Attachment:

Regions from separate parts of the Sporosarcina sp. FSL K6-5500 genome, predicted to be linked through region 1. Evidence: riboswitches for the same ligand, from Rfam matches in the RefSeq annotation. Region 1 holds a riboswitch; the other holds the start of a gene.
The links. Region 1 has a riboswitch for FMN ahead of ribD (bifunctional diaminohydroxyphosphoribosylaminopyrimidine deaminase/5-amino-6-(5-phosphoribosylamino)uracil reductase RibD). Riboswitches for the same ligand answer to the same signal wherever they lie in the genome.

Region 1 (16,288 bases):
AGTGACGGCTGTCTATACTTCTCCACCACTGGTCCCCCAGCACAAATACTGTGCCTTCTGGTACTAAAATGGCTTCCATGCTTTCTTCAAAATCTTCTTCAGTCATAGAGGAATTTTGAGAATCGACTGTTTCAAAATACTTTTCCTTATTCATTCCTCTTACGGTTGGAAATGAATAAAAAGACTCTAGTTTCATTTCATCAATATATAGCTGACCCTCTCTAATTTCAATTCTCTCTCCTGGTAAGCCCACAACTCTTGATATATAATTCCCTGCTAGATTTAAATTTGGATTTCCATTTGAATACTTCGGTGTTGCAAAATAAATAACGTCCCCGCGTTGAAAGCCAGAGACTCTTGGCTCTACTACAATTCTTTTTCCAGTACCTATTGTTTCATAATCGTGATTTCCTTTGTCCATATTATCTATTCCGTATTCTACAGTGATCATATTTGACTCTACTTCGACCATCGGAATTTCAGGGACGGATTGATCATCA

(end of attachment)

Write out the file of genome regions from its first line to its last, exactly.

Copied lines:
Regions from separate parts of the Sporosarcina sp. FSL K6-5500 genome, predicted to be linked through region 1. Evidence: riboswitches for the same ligand, from Rfam matches in the RefSeq annotation. Region 1 holds a riboswitch; the other holds the start of a gene.
The links. Region 1 has a riboswitch for FMN ahead of ribD (bifunctional diaminohydroxyphosphoribosylaminopyrimidine deaminase/5-amino-6-(5-phosphoribosylamino)uracil reductase RibD). Riboswitches for the same ligand answer to the same signal wherever they lie in the genome.

Region 1 (16,288 bases):
AGTGACGGCTGTCTATACTTCTCCACCACTGGTCCCCCAGCACAAATACTGTGCCTTCTGGTACTAAAATGGCTTCCATGCTTTCTTCAAAATCTTCTTCAGTCATAGAGGAATTTTGAGAATCGACTGTTTCAAAATACTTTTCCTTATTCATTCCTCTTACGGTTGGAAATGAATAAAAAGACTCTAGTTTCATTTCATCAATATATAGCTGACCCTCTCTAATTTCAATTCTCTCTCCTGGTAAGCCCACAACTCTTGATATATAATTCCCTGCTAGATTTAAATTTGGATTTCCATTTGAATACTTCGGTGTTGCAAAATAAATAACGTCCCCGCGTTGAAAGCCAGAGACTCTTGGCTCTACTACAATTCTTTTTCCAGTACCTATTGTTTCATAATCGTGATTTCCTTTGTCCATATTATCTATTCCGTATTCTACAGTGATCATATTTGACTCTACTTCGACCATCGGAATTTCAGGGACGGATTGATCATCA